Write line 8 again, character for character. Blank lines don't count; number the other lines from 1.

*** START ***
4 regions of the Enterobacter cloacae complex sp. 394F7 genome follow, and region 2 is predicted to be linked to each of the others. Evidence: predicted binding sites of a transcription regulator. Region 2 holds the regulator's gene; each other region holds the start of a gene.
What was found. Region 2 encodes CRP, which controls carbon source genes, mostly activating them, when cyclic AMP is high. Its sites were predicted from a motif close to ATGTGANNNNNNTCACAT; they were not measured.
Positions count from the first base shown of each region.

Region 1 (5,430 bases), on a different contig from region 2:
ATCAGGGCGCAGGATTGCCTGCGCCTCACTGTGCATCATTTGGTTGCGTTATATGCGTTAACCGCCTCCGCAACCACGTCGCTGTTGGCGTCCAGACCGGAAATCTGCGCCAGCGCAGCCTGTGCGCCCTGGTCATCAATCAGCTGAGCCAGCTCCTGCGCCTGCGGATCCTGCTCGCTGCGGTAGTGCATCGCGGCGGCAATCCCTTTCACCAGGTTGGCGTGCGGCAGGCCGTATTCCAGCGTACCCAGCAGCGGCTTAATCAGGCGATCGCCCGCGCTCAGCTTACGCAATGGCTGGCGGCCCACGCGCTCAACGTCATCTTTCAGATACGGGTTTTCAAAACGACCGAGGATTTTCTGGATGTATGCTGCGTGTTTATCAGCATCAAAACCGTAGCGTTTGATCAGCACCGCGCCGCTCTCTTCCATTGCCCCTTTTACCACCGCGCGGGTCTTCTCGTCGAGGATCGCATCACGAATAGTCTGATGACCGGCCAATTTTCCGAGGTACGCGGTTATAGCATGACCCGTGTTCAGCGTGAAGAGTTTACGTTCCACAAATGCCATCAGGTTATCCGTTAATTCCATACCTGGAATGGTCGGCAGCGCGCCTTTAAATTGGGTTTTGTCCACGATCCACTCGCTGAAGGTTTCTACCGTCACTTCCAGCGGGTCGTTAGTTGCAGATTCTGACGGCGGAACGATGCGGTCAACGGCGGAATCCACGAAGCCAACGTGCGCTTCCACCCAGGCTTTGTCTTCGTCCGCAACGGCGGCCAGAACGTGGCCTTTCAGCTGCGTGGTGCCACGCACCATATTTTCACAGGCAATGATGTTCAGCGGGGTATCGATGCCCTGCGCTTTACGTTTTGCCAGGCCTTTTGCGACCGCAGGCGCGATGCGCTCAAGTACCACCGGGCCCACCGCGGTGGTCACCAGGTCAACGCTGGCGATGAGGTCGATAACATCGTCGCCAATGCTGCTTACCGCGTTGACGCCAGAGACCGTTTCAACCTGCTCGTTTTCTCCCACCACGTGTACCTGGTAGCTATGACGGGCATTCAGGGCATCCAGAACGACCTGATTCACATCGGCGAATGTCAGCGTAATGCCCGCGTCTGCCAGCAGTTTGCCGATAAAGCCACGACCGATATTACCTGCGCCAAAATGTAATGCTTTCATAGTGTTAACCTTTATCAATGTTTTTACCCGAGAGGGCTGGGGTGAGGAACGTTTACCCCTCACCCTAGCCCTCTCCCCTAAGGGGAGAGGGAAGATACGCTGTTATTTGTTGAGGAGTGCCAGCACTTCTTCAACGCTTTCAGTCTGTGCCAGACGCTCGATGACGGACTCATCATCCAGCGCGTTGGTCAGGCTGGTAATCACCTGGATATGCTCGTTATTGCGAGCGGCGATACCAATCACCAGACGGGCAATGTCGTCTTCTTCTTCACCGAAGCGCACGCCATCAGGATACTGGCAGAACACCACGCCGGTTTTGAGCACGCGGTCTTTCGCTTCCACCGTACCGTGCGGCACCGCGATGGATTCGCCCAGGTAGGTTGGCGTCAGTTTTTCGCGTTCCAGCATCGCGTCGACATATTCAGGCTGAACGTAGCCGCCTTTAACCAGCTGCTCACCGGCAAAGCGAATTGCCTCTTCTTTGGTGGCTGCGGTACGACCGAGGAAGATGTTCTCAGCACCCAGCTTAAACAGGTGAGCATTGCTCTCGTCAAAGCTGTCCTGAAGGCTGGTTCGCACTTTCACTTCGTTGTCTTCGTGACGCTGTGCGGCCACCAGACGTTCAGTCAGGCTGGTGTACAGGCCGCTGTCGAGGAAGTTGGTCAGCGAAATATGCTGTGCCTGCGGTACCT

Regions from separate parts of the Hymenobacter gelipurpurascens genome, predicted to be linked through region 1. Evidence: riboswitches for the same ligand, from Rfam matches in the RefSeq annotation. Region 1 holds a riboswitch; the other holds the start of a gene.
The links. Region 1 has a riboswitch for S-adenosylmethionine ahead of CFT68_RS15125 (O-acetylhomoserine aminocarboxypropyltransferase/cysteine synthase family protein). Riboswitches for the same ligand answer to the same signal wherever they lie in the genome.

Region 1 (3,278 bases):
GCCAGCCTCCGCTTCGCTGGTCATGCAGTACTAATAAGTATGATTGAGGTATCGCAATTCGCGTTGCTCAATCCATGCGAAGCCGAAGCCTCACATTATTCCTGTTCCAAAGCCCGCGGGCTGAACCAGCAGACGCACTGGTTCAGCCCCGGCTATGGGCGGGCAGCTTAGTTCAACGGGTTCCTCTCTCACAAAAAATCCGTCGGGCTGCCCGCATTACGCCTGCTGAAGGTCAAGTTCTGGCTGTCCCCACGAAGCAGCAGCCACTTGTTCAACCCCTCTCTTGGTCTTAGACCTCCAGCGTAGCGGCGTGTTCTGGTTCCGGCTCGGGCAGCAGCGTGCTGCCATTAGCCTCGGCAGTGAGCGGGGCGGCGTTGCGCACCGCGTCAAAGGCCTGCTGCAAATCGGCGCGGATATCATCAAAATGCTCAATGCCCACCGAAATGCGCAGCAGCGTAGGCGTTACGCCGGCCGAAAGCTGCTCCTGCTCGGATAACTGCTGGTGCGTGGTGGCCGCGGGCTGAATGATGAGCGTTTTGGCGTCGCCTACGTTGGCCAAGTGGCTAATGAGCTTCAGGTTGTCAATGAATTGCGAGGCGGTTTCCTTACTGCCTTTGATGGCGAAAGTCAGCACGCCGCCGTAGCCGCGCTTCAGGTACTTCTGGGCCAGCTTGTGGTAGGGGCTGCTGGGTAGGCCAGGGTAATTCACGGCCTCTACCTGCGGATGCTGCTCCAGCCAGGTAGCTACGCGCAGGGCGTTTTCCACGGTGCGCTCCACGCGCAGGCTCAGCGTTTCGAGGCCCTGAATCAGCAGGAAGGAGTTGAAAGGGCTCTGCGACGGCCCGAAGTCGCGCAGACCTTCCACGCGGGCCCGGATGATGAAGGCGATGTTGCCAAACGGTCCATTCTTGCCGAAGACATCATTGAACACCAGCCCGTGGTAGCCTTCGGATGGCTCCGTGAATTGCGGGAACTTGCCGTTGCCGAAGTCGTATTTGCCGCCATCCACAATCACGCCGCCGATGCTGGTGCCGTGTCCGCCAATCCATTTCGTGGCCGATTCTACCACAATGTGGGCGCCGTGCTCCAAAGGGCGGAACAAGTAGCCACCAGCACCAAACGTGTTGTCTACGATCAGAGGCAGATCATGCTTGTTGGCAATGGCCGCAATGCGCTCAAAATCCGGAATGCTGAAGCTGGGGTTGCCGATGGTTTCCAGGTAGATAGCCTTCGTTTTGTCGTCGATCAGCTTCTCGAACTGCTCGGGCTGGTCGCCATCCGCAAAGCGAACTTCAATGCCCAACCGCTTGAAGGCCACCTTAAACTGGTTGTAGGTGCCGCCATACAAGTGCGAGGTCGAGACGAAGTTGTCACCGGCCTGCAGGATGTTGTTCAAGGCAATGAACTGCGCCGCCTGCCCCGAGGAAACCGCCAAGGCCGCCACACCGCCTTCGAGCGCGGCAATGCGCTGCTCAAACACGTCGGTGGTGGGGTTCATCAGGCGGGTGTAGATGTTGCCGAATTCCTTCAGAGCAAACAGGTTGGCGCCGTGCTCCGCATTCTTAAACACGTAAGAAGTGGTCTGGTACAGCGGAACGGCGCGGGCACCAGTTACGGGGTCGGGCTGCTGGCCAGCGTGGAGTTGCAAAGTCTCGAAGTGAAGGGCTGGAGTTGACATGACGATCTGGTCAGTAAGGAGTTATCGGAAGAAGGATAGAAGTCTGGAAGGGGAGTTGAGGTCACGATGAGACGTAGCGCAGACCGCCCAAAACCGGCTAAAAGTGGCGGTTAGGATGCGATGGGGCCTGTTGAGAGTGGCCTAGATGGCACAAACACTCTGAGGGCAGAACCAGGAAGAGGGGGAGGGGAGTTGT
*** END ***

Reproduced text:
Region 1 (3,278 bases):